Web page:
- Remaining with the theme of workers, the White House confirmed in a statement on Tuesday that States that want to extend enhanced unemployment benefits can do so. This comes a day after the administration and Congress allowed the unemployment benefits to lapse. For those States that wish to continue with the programme, the administration would work alongside them to raise the funding to do so. However, there is likely to be limited take-up of such an option, and even if there was, it would likely be temporary. The economy is growing, and the administration now believes it is the time for the economy to absorb those workers that have lost their jobs. The latest payrolls data notwithstanding, the labour market is improving and will continue to improve through the months ahead.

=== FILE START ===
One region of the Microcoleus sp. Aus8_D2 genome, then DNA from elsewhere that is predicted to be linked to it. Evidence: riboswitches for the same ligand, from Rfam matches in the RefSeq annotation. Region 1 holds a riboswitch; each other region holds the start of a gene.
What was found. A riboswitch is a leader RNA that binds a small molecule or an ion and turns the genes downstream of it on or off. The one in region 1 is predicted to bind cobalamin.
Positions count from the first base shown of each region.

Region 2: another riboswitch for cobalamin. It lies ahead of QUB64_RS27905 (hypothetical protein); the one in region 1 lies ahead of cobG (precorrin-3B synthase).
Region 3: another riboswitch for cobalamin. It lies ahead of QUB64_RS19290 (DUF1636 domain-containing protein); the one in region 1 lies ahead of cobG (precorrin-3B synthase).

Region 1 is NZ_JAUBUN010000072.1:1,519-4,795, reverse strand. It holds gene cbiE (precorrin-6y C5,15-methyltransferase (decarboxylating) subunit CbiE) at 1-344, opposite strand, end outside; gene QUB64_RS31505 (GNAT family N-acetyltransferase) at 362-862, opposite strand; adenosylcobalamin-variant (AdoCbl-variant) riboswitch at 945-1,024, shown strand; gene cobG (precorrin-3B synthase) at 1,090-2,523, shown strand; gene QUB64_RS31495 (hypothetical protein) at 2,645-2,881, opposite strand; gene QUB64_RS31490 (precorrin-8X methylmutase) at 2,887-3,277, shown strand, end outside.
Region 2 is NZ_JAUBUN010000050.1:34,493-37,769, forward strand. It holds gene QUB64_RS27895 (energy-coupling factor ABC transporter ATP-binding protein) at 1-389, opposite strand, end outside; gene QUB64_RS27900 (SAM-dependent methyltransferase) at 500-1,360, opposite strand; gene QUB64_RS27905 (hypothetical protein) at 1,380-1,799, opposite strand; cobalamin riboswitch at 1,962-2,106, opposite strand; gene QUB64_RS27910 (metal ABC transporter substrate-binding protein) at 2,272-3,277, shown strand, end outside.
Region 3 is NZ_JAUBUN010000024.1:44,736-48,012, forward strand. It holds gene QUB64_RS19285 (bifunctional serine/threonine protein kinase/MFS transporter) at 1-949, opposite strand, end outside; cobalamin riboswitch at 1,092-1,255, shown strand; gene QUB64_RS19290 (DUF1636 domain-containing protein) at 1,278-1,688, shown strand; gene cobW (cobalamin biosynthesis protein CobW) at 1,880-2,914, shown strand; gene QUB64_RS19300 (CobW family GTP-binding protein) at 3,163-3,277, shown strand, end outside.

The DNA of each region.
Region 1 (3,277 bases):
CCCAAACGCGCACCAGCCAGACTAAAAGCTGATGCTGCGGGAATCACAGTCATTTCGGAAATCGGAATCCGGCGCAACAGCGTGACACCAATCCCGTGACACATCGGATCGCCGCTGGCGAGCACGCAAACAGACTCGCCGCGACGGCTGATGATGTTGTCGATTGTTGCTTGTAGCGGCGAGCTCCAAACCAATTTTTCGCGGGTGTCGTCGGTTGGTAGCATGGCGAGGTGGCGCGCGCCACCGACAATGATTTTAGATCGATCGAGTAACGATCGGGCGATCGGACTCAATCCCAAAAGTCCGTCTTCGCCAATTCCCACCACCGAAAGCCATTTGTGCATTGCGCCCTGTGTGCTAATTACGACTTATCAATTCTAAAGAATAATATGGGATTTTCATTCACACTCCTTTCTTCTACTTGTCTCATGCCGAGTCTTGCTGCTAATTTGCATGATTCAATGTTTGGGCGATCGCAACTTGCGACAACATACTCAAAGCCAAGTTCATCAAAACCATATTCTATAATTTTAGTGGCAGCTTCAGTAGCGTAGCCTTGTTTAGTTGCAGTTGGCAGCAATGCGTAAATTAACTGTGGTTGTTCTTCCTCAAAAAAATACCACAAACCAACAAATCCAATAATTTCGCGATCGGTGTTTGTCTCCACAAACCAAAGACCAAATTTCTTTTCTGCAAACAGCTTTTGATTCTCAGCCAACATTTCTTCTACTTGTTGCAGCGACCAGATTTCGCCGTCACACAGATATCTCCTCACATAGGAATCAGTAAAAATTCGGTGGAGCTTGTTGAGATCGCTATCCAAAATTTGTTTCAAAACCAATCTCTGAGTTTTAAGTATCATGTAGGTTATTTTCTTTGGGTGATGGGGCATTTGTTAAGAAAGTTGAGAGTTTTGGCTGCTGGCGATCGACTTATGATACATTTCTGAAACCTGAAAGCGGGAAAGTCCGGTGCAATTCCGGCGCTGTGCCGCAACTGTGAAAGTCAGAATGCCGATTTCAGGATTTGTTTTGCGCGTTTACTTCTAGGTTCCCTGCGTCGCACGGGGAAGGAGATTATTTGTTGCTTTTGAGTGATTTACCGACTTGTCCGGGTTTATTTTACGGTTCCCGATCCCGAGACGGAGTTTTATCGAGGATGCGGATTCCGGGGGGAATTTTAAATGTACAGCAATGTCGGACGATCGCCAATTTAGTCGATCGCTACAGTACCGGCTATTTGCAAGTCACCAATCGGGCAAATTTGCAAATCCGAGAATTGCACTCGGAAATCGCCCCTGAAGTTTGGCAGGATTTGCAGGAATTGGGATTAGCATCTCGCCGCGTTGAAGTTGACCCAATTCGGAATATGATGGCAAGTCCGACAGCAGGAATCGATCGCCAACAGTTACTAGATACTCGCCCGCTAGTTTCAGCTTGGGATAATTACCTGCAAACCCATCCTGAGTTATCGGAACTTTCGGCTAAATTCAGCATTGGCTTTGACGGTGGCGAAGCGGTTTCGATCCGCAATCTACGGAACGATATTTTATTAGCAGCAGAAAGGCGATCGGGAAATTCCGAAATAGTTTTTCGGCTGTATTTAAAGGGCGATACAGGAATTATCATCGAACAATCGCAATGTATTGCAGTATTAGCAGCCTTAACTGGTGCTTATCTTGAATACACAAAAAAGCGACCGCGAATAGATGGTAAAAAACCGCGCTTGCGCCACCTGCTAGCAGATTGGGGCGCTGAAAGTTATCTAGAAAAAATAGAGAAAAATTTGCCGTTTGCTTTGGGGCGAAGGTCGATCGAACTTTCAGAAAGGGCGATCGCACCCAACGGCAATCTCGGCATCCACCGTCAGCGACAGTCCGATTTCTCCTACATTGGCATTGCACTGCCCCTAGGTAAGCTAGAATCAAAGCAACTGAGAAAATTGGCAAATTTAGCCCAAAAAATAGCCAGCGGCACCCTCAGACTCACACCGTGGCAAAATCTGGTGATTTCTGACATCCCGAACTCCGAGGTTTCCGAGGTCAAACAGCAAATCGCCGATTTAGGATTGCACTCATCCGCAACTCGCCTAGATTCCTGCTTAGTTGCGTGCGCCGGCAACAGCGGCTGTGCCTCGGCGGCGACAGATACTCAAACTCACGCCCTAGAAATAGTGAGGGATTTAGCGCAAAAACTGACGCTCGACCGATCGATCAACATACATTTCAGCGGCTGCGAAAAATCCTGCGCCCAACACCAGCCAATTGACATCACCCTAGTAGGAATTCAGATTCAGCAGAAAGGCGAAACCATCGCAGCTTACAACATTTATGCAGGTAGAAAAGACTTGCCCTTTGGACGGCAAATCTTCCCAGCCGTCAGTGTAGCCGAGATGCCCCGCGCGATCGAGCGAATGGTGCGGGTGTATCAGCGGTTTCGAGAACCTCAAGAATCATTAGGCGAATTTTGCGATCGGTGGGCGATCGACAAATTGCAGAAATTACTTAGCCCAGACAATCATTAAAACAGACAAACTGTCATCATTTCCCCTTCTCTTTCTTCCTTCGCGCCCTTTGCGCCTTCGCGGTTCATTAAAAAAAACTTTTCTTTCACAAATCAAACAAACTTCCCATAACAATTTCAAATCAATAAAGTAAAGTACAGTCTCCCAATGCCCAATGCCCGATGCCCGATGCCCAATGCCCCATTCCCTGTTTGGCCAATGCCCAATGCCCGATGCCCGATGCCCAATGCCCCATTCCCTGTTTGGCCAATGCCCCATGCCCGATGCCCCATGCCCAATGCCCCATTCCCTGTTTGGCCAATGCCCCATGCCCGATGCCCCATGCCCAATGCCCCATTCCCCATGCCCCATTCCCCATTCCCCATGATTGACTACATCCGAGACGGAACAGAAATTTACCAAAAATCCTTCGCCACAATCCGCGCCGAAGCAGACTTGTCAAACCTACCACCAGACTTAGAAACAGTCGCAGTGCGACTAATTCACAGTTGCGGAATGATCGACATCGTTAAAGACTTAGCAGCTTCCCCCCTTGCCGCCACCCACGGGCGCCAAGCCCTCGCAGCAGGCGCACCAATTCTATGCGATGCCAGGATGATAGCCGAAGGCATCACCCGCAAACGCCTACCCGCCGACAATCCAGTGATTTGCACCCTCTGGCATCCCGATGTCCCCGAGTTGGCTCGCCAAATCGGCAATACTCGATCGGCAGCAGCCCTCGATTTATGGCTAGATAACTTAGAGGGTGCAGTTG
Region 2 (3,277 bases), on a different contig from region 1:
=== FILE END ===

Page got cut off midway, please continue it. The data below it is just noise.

- On Thursday President Biden will announce a six-pronged strategy to try and curb the spread of Covid-19 that appears to be spreading more rapidly through the US. A drive to increase vaccinations will gather momentum and support, with the urgency now ramping up as children head back to school and hold the potential to further spread the Delta variant. The healthcare system is once again becoming heavily burdened with hospitalisations.
- In FX markets, the ZMW was closed on the back foot yesterday as emerging, and frontier market currencies broadly came under pressure against a rebounding dollar.